A Neutral product builds upon this idea, and is designed such that it can be created using only one of the constituents, in exchange for the composite exposure and vice-versa for redemptions. The basket backing a Neutral product remains balanced due to a unique economic mechanism, and the benefits from this change allows for more dynamic liquidity of the underlying to address the different needs of market participants. Because of this, it’s actually easier to engage in price discovery activities due to less restrictive barriers. Since anyone can source only a single constituent, it is much easier to trade in a basket exposure for an individual underlying, given that it is much easier to price rather than pricing a collective group of assets and sourcing them all at once. Furthermore, exposure or inventory risk is reduced as the act of arbitrage in a Neutral product requires managing only one position at a single point in time vs. a composite group of assets which may fluctuate within the market.
When analyzed thoughtfully, we realize that Neutral Dollar is really a stablecoin of choice because of the mechanisms of how arbitrage functions in NUSD vs. how arbitrage works with underlying stablecoins. We can illustrate this by providing an example where many fiat-backed stablecoins advertise that these tokens provide a natural incentive to arbitrage. If a fiat-backed stablecoin is trading greater than a dollar, than supply increases, etc. However, this opportunity can fail for several reasons, simply because this process isn’t fully represented by the market nor is it completely observable by enough market participants to have pricing reflected properly.
Many stablecoins pose credit risk and the downside price movement is only more likely in the event of a default. In addition, fiat-backed stablecoins’s creation and redemption process is not instantaneous, and require operational hurdles + legalities that make dollar parity in a financial sense inaccurate (since not all tokenization processes are observable in the market for more accurate pricing). Many traders work with different fiat-backed stablecoins because of each individual stablecoin’s inefficiencies, but in doing so fragments the use of the stablecoin landscape. For example, exchanges that may list certain types of fiat-backed stablecoins may not see spreads tighten and lack price discovery due to higher maintenance to managing all of them, simply because there are restrictions that can close this opportunity. Many exchanges may not have the compliance to hold fiat directly, nor work with traders that can do it consistently all the time in proper denominations. Greater fragmentation elicits more inefficiencies, which needed to be acted upon but gets progressively difficult as users try to step in. A stablecoin solution that directly pools together opportunities can improve stablecoin liquidity and pricing in the markets.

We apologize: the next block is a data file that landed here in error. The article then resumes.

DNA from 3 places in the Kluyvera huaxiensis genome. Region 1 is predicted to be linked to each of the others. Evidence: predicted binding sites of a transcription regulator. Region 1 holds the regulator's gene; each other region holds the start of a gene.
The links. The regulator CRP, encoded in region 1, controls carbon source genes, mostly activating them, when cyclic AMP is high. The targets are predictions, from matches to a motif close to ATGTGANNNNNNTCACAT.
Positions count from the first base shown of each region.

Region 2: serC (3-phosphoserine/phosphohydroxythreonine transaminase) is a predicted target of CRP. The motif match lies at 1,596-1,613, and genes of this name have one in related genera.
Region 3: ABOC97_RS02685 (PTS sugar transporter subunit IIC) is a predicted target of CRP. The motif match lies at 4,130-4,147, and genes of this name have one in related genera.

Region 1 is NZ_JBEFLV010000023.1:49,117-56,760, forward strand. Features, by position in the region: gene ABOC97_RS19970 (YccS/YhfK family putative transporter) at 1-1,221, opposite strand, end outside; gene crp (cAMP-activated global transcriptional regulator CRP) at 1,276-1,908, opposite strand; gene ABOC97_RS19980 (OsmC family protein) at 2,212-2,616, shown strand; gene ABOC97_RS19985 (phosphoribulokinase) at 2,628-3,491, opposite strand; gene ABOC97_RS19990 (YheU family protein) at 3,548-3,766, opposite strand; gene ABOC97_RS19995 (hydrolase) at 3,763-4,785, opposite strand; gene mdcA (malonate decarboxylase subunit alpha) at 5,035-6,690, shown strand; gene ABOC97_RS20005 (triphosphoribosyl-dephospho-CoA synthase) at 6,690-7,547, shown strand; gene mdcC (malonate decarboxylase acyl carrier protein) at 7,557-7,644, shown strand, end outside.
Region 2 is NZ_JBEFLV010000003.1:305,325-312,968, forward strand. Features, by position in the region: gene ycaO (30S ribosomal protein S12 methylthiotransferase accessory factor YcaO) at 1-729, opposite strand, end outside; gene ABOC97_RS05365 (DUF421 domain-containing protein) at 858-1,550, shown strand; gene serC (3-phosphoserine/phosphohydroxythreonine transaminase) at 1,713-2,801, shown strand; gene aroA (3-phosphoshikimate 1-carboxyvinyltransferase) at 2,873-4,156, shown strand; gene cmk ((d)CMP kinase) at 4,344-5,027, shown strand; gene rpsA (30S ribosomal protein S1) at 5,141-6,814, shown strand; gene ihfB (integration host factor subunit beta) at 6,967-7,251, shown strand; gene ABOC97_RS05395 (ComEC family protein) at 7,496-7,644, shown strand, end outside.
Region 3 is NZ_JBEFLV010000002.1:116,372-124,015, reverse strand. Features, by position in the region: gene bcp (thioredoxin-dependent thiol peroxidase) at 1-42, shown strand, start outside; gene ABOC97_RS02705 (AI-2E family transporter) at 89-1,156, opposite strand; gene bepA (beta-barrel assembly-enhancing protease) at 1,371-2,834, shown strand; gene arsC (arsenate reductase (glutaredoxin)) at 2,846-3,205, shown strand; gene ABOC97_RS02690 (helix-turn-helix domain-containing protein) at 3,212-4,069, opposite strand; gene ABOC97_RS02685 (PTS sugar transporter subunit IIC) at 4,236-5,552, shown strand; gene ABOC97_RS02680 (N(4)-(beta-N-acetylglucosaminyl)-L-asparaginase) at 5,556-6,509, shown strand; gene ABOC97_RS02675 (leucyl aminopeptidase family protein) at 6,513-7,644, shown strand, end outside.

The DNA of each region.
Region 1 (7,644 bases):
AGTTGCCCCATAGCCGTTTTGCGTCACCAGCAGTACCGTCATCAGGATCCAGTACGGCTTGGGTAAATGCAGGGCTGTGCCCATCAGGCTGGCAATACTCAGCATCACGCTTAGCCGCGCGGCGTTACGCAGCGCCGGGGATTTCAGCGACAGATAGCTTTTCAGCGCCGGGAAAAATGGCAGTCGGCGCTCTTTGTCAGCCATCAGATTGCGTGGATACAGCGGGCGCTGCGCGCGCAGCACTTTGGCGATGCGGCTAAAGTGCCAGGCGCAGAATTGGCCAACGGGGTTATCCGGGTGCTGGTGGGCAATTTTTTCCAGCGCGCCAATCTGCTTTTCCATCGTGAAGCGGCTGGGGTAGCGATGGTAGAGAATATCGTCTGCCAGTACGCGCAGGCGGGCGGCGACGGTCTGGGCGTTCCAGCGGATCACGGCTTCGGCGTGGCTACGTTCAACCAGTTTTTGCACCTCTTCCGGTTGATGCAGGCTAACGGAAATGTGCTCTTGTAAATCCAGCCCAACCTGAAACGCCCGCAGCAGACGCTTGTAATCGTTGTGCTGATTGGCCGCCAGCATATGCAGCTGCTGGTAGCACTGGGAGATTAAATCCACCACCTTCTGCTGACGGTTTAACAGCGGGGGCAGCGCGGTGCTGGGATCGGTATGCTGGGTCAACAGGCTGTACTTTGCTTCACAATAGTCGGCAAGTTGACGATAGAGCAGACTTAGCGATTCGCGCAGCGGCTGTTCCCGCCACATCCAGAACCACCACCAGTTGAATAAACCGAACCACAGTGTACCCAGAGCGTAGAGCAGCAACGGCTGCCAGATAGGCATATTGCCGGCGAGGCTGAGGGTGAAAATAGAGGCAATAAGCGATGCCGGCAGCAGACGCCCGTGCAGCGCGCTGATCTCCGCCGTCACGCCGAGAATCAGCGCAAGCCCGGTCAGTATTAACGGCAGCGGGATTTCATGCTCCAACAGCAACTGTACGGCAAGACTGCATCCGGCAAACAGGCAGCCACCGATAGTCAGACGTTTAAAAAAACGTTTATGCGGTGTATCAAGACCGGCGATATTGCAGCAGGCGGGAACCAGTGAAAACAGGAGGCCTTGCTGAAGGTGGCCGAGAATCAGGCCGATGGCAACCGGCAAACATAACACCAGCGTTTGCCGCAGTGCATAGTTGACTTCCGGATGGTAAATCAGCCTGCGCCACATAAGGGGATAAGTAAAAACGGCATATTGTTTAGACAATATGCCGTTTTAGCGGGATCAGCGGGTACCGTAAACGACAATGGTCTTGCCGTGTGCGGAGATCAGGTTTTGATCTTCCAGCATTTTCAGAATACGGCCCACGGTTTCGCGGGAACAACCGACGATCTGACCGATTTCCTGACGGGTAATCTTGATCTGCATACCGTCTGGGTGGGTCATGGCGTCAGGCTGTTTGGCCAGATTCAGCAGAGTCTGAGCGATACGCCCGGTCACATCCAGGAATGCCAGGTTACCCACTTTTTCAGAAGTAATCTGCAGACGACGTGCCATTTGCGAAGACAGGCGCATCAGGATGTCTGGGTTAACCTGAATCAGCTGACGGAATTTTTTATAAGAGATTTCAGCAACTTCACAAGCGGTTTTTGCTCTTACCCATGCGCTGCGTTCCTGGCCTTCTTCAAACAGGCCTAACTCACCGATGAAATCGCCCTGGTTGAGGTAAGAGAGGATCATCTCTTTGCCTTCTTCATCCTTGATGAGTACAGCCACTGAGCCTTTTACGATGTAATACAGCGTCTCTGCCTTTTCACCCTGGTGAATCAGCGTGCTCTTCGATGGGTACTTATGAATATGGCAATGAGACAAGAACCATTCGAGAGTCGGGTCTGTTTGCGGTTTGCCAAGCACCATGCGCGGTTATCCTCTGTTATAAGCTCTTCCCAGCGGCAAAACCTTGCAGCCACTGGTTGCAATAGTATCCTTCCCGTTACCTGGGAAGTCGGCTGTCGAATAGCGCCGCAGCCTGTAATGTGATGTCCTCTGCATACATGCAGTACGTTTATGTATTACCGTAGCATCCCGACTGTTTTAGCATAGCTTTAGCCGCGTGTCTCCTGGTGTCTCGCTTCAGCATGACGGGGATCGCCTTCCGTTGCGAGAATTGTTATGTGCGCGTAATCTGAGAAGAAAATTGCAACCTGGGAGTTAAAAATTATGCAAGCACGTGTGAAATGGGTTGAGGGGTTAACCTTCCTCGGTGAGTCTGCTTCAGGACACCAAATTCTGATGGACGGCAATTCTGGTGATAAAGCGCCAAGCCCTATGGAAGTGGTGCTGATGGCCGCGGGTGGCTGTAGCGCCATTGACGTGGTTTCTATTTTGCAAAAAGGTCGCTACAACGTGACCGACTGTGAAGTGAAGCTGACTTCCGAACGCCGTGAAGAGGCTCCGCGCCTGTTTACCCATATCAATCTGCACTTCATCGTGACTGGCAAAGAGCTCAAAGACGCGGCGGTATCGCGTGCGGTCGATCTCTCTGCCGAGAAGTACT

Neutral Dollar, on the other hand, is built as a market instrument — comprising of assets where prices have some level of representation in the market more clearly with almost no lower bound in quantities. Any rational actor can interact with NUSD because all constituents as well as the basket product itself is reflected and accessible in the market or on the Neutral platform, thus presenting a more seamless way to engage in price discovery without ever involving in a process not dictated by market pricing. A unifying solution by basketing stablecoin assets pools the liquidity together, and makes stablecoin trading much more effective because not only does it still present the same opportunities for arbitrage that have already existed, but trading stablecoins against the basket exposure is an additional layer to work against since it now becomes an easier relative value trade where pricing is more apparent. This is the key distinction — that arbitrage on Neutral Dollar works on a layer governed by relative value with better market pricing in a more exposed fashion, while still providing opportunity for arbitrage opportunities that existed prior. The result of such is that Neutral Dollar becomes an open-end product with lower volatility due to diversified exposures and greater liquidity due to the multitude of ways to make markets and tighten spreads.
We will be going over some examples on how better execution quality through Neutral Dollar can procure arbitrage opportunities within the system in Part 2.
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Stablecoin Arbitrage with NUSD: Decentralized Price Discovery (Part 1) was originally published in Coinmonks on Medium, where people are continuing the conversation by highlighting and responding to this story.